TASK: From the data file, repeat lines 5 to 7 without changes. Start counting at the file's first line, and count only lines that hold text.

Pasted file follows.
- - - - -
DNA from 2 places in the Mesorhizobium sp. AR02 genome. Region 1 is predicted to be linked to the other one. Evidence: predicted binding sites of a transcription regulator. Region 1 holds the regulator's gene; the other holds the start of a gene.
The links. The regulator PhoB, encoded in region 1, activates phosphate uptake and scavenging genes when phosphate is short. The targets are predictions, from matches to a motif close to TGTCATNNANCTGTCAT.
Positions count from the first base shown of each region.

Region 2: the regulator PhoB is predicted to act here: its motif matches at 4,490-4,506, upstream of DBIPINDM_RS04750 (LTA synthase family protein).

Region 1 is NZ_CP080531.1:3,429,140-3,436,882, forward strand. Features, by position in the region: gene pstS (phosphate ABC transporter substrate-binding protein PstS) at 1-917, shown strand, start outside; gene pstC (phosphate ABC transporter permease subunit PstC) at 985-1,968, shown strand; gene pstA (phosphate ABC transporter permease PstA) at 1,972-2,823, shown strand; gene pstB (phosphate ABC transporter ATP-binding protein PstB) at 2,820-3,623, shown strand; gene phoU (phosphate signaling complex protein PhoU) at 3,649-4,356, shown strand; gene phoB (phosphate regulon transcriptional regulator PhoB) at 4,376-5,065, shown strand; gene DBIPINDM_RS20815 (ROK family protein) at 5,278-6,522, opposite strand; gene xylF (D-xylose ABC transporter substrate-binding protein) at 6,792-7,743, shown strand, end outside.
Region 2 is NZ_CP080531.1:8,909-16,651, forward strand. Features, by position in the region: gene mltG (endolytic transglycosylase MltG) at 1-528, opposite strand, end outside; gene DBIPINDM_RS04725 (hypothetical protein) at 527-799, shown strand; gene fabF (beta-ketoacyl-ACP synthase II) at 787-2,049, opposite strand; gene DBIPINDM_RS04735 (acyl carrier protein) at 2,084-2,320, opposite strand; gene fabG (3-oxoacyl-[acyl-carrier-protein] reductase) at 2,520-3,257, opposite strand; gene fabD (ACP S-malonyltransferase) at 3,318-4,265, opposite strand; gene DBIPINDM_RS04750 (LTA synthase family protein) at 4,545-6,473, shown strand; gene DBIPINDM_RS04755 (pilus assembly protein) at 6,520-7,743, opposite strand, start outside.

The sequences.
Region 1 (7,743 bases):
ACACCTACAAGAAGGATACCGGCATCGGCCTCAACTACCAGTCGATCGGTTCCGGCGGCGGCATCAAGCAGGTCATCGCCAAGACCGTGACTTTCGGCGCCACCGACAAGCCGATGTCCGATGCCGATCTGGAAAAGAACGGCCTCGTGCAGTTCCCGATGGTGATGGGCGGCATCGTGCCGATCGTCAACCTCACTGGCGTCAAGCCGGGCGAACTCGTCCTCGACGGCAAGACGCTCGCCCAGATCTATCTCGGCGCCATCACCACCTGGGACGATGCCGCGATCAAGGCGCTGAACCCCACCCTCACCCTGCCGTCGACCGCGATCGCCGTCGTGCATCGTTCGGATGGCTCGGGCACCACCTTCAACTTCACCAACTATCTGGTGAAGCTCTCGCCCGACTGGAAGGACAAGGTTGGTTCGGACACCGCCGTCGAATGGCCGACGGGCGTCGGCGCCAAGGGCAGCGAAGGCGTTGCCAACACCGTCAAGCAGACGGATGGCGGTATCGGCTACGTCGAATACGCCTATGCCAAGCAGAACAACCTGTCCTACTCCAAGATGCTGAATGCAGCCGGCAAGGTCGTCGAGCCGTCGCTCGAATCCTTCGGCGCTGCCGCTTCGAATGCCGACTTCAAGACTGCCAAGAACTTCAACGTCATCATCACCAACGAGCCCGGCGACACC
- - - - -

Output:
Region 1 is NZ_CP080531.1:3,429,140-3,436,882, forward strand. Features, by position in the region: gene pstS (phosphate ABC transporter substrate-binding protein PstS) at 1-917, shown strand, start outside; gene pstC (phosphate ABC transporter permease subunit PstC) at 985-1,968, shown strand; gene pstA (phosphate ABC transporter permease PstA) at 1,972-2,823, shown strand; gene pstB (phosphate ABC transporter ATP-binding protein PstB) at 2,820-3,623, shown strand; gene phoU (phosphate signaling complex protein PhoU) at 3,649-4,356, shown strand; gene phoB (phosphate regulon transcriptional regulator PhoB) at 4,376-5,065, shown strand; gene DBIPINDM_RS20815 (ROK family protein) at 5,278-6,522, opposite strand; gene xylF (D-xylose ABC transporter substrate-binding protein) at 6,792-7,743, shown strand, end outside.
Region 2 is NZ_CP080531.1:8,909-16,651, forward strand. Features, by position in the region: gene mltG (endolytic transglycosylase MltG) at 1-528, opposite strand, end outside; gene DBIPINDM_RS04725 (hypothetical protein) at 527-799, shown strand; gene fabF (beta-ketoacyl-ACP synthase II) at 787-2,049, opposite strand; gene DBIPINDM_RS04735 (acyl carrier protein) at 2,084-2,320, opposite strand; gene fabG (3-oxoacyl-[acyl-carrier-protein] reductase) at 2,520-3,257, opposite strand; gene fabD (ACP S-malonyltransferase) at 3,318-4,265, opposite strand; gene DBIPINDM_RS04750 (LTA synthase family protein) at 4,545-6,473, shown strand; gene DBIPINDM_RS04755 (pilus assembly protein) at 6,520-7,743, opposite strand, start outside.

The sequences.